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Q&A | Scot Lehigh: Boston Globe Columnist


Scot Lehigh, who graduated from Shead High School in Eastport, earned degrees at Colby College and the University of Massachusetts at Boston. Lehigh is a long-time reporter and columnist for The Boston Globe. He has also worked as a reporter at The Boston Phoenix, where he was a Pulitzer Prize finalist. He now splits his time between Cape Elizabeth and Boston.


Just East of Nowhere is a poignant, coming-of-age novel that grapples with doubt, damnation, and discovery. It explores the small corner of a Downeast coastal town while also offering an internal exploration of the cast of characters' troubled pasts.


Author Scot Lehigh (Photo by Kim Case)


With the recent release of Just East of Nowhere, Scot Lehigh answers some questions about his debut novel!

 

You went to Shead High School, one of the smallest in Maine, with only about forty students in each graduating class. What were some of the pros and cons of attending such a small school? How is this reflected in your novel?

When I was there, the school was a little bigger, but not by much. I think we had sixty in our graduating class. It was very hard to get lost in the crowd, if one was so inclined. There weren’t a lot of choices when it came to finding or choosing friends or girlfriends or boyfriends. Nothing stayed secret for very long. Because the town was small and without a lot to do, high school students probably started drinking as a regular weekend activity earlier and more often than seems to me to be the case in larger, more affluent communities. As you contemplated your future, the question of where to go and what to do was made more difficult by how far away and intimidating places like Boston and even Portland seemed.


What about Maine, and specifically Eastport, inspires you as a writer?

Eastport is a little world unto itself in lots of aspects. It’s very remote. The nearest American city of any size is Bangor, 115 miles away, which is basically a 2.5 hour drive, given that trip is all on two-lane roads. You quite literally have to drive to Calais—almost thirty miles away from Eastport—before you encounter a traffic light.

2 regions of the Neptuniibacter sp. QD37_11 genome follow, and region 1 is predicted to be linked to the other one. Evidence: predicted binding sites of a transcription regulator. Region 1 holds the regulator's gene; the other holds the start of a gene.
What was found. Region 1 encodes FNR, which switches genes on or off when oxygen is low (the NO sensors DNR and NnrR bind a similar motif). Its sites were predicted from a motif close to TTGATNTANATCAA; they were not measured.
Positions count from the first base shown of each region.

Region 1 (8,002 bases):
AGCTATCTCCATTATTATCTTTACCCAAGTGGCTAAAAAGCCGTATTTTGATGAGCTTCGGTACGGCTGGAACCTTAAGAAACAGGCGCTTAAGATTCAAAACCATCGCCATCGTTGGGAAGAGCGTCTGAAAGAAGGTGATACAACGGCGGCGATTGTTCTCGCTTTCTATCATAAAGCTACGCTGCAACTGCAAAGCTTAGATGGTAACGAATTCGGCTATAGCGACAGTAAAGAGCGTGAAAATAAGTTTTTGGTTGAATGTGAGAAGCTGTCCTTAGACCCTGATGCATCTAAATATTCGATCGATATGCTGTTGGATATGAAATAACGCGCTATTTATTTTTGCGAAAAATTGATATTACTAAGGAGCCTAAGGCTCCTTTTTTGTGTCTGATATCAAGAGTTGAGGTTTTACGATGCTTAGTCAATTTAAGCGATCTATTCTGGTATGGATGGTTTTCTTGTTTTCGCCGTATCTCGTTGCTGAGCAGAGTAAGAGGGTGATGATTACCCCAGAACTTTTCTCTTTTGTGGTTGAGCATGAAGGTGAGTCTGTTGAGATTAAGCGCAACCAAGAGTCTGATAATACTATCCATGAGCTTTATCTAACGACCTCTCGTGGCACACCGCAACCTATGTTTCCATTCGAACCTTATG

I think many kids find it hard to leave the small town where they were born and raised or at least to move very far away. That’s true everywhere. I’ve observed that up in coal country in West Virginia and in upstate New York, where I once lived, and in Iowa, where I’ve been with some frequency in campaign years. If you are a kid from a small town, there’s something intimidating about the larger world. It’s particularly true, I think, for places as remote as Eastport. Growing up there was, at least to my mind, somewhat claustrophobic, with not enough to do. In circumstances like that, teenagers tend to get into trouble in ways people wouldn’t necessarily expect. So it makes for a rich setting for a novel.


This book grapples with sexual assault, bullying, youth violence, and poverty as an aspect of so-called “normal” life growing up in a small town—was it hard to write given the current sensitivities toward these topics?

Each of these is, at least to some degree, a fraught topic when you are presenting them in an imagined work. But I don’t think matters like those should be off-limits for fiction. Sexual assault does have a devastating effect on people and sometimes inter-generationally on families. Just East of Nowhere is about searching for identity and in the case of Dan, the sexual assault his mother experienced has determined the circumstance of his life. And his shame and worry about his paternity pushes him to make the terrible and unfair choice to reject his mother because he doesn’t want to believe he is the son of a rapist. The same is true of bullying. The effect it has on kids and teenagers can make those years near-complete misery and push them into a lonely and isolated existence, as has happened to Griff.


What is the major difference for you between writing fiction and nonfiction?

News reporting, properly, has a factual standard that must be adhered to. That can make it hard to ferret out the truth of something. Look, for example, at the elements of loathsome behavior we only finally learned about with the advent of the #MeToo movement. Fiction is a different realm, one whose rules aren’t sources and factuality, but rather plausibility: Would this character behave this way? Are his or her responses believable? Do the characters change in a way the reader can believe in? Does the story resonate?


You have worked as a journalist in New England for more than forty years. What is the most significant change you have seen in the profession?

Partisanship has not only increased, it has come to infuse more and more aspects of everyday life. When I began in journalism, people didn’t necessarily define themselves by their party identity. It wasn’t really a factor in one’s choice of friends or life partners. Now, as politics and culture wars have moved to the fore, it can be hard even to maintain friendships with people because of political differences. That is a huge change.


Also, we have seen an explosion of internet-enabled conspiracy theories to an extent that a significant proportion of the country believes things that are manifestly false. That’s dangerous for democracy, but they don’t seem particularly amenable to abandoning those beliefs in the face of the facts.


Is there anything that we have not asked about you, or your book, that you would like to add?

Just East of Nowhere includes homages to two well-known American cultural icons. One appears early in the book, one quite late. It’s a little bit of a mystery I’m hoping readers will try to figure out.


 


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